As a progressive DFH and corporate-wary liberal, you would think I'd rarely have many good things to say about the banking industry. But I can't say enough about, and be more loyal to mine. Since giving me the business loan to build the new Biomes Center, this bank has proven to be nothing less than the most customer-friendly, honest and professional corporate institution I could possibly imagine. Every teller, bank manager and even the president himself, who attends all the bank-hosted meet and greets himself and seems to know the names of every business customer, introduces himself and takes the time to chat about your endeavors. I've been blown away by them from day one.
After the fleecing I almost got from an electric company scam mentioned yesterday, the bank manager spent three hours with me and managed to outsmart the scammers at their own game. Helping me to string along and out-maneuver these scumbags by re-authorizing the cards they duped me into buying and quickly funneling the money back into my accounts before they could grab it, he saved me $800.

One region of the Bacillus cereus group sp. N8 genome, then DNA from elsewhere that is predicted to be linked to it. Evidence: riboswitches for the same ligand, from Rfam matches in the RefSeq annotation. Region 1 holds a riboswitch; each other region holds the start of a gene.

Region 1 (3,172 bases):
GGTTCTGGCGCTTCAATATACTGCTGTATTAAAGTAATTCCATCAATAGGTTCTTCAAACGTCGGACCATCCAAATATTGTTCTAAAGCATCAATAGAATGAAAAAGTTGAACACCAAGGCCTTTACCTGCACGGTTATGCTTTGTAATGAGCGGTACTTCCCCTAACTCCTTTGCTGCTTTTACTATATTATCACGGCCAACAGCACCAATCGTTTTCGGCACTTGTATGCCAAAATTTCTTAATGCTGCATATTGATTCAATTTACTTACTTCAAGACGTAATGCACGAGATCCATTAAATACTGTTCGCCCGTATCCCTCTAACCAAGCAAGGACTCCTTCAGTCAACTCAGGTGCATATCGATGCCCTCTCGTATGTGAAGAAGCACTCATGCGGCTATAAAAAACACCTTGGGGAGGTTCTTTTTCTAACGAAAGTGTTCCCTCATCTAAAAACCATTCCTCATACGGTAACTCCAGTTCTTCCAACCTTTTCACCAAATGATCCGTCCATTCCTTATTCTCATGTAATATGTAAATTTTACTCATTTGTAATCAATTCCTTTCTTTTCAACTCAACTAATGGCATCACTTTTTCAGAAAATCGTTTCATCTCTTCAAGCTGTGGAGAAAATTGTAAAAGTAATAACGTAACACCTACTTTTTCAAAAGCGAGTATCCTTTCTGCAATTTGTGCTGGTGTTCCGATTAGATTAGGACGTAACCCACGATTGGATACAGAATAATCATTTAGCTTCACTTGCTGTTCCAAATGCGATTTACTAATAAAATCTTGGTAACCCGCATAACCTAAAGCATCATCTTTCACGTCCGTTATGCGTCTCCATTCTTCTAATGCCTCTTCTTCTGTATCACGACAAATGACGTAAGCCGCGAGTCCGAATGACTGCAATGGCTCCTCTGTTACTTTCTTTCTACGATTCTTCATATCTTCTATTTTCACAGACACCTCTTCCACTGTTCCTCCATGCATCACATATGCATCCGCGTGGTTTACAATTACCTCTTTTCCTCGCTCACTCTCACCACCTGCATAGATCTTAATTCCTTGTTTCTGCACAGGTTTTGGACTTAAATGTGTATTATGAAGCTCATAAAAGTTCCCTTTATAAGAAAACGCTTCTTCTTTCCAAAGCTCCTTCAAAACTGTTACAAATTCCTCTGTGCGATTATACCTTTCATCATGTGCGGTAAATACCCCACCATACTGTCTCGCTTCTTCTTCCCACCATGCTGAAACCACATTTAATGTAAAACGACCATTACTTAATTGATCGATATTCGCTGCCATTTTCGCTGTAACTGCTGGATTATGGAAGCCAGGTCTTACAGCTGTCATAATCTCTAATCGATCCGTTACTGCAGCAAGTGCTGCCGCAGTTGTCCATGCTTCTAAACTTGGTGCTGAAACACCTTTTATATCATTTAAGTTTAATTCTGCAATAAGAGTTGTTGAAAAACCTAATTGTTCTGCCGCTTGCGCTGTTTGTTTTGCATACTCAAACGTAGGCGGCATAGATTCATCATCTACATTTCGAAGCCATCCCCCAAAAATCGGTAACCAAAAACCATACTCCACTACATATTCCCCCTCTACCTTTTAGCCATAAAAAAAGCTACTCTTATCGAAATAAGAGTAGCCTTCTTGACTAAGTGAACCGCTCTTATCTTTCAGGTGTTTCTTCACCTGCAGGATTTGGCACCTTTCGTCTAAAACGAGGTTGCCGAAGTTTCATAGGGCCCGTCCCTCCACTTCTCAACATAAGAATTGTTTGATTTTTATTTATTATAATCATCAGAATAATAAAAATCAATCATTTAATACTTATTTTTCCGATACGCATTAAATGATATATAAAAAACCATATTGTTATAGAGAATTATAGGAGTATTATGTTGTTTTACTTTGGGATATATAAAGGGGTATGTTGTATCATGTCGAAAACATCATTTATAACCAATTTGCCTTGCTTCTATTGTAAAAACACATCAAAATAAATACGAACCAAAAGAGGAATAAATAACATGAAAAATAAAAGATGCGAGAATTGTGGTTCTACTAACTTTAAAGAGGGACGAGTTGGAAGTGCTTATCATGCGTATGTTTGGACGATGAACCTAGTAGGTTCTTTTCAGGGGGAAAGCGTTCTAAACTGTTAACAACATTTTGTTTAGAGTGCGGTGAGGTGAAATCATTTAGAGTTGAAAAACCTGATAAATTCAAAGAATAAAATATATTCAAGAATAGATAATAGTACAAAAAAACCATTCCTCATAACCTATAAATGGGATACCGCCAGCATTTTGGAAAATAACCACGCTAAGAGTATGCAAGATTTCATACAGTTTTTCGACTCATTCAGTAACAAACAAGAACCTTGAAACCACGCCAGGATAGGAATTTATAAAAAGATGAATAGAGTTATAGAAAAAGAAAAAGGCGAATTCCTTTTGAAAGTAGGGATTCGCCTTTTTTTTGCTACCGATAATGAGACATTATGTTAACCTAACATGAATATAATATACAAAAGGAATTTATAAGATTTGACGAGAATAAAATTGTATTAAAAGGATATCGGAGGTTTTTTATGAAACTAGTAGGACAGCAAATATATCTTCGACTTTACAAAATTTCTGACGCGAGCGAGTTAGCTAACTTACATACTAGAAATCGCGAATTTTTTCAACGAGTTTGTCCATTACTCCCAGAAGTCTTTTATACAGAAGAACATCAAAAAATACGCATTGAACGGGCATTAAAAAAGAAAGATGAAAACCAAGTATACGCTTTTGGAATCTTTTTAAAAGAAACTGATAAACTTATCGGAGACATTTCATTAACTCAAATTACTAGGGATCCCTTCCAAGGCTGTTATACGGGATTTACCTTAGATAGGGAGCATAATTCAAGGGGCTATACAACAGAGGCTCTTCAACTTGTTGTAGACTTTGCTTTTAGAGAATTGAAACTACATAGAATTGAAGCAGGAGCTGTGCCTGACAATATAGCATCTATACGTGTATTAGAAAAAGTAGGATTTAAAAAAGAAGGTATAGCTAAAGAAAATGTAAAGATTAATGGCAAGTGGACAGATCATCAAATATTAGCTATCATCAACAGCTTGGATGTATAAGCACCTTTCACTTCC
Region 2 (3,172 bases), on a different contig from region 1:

Cool site of the week: With Cloud Reddit you can watch full-length movies on YouTube.
With roughly 2,000 animals depending on the electric grid, I can go full panic mode when that resource is threatened. So when I got a call from National Grid saying my service is going to be terminated in an hour if I don't pay up (even though I'm not delinquent, which should have been my first clue), I ran around town trying to get things paid off with one of those prepaid cards, like the nice rep "George" instructed. I may have realized I was being scammed in time, or I may be out $800 because of my gullibility. I'm a first class sceptic and I'd like to think I'm hard to fool. But we'll see in the morning if I got screwed.
Biomes made it onto the February cover in of Southern Rhode Island's monthly magazine for their edition focusing on family fun things to do this winter. Here are some kids petting my sharks from the cover of this month's issue.
Listen to some astronauts describing the “overview effect”, which is how a person’s worldview of the planet changes after seeing it for themselves from space. The Daily Overview does its best to show those of us who are earthbound this phenomenon by posting a new satellite image each day.